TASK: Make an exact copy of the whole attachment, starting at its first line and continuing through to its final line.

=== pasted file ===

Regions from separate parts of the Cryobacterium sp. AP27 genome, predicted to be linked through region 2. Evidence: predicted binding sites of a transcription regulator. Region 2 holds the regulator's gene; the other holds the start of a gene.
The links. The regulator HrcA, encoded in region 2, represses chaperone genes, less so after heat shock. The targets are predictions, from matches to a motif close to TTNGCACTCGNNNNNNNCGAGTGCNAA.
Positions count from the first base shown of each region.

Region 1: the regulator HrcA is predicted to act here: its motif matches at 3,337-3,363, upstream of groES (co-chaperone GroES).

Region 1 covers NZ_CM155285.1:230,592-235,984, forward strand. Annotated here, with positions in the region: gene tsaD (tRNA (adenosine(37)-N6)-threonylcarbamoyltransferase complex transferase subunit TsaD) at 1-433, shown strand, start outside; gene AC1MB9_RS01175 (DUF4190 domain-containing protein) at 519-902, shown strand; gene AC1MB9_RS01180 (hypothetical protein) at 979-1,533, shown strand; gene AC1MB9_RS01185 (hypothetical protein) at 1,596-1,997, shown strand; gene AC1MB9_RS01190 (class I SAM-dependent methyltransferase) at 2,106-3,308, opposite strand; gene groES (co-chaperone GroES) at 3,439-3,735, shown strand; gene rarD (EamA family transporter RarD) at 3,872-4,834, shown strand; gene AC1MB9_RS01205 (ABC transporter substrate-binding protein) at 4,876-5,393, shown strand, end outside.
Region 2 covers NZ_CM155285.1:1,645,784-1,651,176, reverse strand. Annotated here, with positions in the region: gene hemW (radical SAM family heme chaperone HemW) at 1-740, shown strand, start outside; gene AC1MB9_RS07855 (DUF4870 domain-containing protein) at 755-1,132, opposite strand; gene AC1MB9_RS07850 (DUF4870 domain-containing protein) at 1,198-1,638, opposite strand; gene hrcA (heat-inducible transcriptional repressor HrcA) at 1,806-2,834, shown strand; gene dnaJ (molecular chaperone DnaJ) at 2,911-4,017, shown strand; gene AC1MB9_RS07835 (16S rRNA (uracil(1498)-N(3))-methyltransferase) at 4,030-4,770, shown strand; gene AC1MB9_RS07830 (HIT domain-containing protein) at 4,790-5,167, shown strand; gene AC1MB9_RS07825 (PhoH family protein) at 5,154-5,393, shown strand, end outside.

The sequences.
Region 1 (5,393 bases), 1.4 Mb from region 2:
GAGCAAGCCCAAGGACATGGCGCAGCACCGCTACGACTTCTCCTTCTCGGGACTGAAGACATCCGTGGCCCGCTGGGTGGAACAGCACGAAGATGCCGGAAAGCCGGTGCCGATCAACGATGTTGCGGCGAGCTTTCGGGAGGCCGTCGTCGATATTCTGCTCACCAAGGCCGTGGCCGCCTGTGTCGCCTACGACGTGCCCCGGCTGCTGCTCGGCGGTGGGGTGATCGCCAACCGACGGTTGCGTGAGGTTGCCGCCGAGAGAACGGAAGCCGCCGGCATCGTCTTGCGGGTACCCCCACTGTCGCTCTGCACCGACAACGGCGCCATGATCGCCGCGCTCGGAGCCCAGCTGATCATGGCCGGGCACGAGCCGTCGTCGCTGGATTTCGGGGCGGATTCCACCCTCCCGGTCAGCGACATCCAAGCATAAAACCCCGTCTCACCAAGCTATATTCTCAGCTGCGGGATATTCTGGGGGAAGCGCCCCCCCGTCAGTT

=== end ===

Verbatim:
Regions from separate parts of the Cryobacterium sp. AP27 genome, predicted to be linked through region 2. Evidence: predicted binding sites of a transcription regulator. Region 2 holds the regulator's gene; the other holds the start of a gene.
The links. The regulator HrcA, encoded in region 2, represses chaperone genes, less so after heat shock. The targets are predictions, from matches to a motif close to TTNGCACTCGNNNNNNNCGAGTGCNAA.
Positions count from the first base shown of each region.

Region 1: the regulator HrcA is predicted to act here: its motif matches at 3,337-3,363, upstream of groES (co-chaperone GroES).

Region 1 covers NZ_CM155285.1:230,592-235,984, forward strand. Annotated here, with positions in the region: gene tsaD (tRNA (adenosine(37)-N6)-threonylcarbamoyltransferase complex transferase subunit TsaD) at 1-433, shown strand, start outside; gene AC1MB9_RS01175 (DUF4190 domain-containing protein) at 519-902, shown strand; gene AC1MB9_RS01180 (hypothetical protein) at 979-1,533, shown strand; gene AC1MB9_RS01185 (hypothetical protein) at 1,596-1,997, shown strand; gene AC1MB9_RS01190 (class I SAM-dependent methyltransferase) at 2,106-3,308, opposite strand; gene groES (co-chaperone GroES) at 3,439-3,735, shown strand; gene rarD (EamA family transporter RarD) at 3,872-4,834, shown strand; gene AC1MB9_RS01205 (ABC transporter substrate-binding protein) at 4,876-5,393, shown strand, end outside.
Region 2 covers NZ_CM155285.1:1,645,784-1,651,176, reverse strand. Annotated here, with positions in the region: gene hemW (radical SAM family heme chaperone HemW) at 1-740, shown strand, start outside; gene AC1MB9_RS07855 (DUF4870 domain-containing protein) at 755-1,132, opposite strand; gene AC1MB9_RS07850 (DUF4870 domain-containing protein) at 1,198-1,638, opposite strand; gene hrcA (heat-inducible transcriptional repressor HrcA) at 1,806-2,834, shown strand; gene dnaJ (molecular chaperone DnaJ) at 2,911-4,017, shown strand; gene AC1MB9_RS07835 (16S rRNA (uracil(1498)-N(3))-methyltransferase) at 4,030-4,770, shown strand; gene AC1MB9_RS07830 (HIT domain-containing protein) at 4,790-5,167, shown strand; gene AC1MB9_RS07825 (PhoH family protein) at 5,154-5,393, shown strand, end outside.

The sequences.
Region 1 (5,393 bases), 1.4 Mb from region 2:
GAGCAAGCCCAAGGACATGGCGCAGCACCGCTACGACTTCTCCTTCTCGGGACTGAAGACATCCGTGGCCCGCTGGGTGGAACAGCACGAAGATGCCGGAAAGCCGGTGCCGATCAACGATGTTGCGGCGAGCTTTCGGGAGGCCGTCGTCGATATTCTGCTCACCAAGGCCGTGGCCGCCTGTGTCGCCTACGACGTGCCCCGGCTGCTGCTCGGCGGTGGGGTGATCGCCAACCGACGGTTGCGTGAGGTTGCCGCCGAGAGAACGGAAGCCGCCGGCATCGTCTTGCGGGTACCCCCACTGTCGCTCTGCACCGACAACGGCGCCATGATCGCCGCGCTCGGAGCCCAGCTGATCATGGCCGGGCACGAGCCGTCGTCGCTGGATTTCGGGGCGGATTCCACCCTCCCGGTCAGCGACATCCAAGCATAAAACCCCGTCTCACCAAGCTATATTCTCAGCTGCGGGATATTCTGGGGGAAGCGCCCCCCCGTCAGTT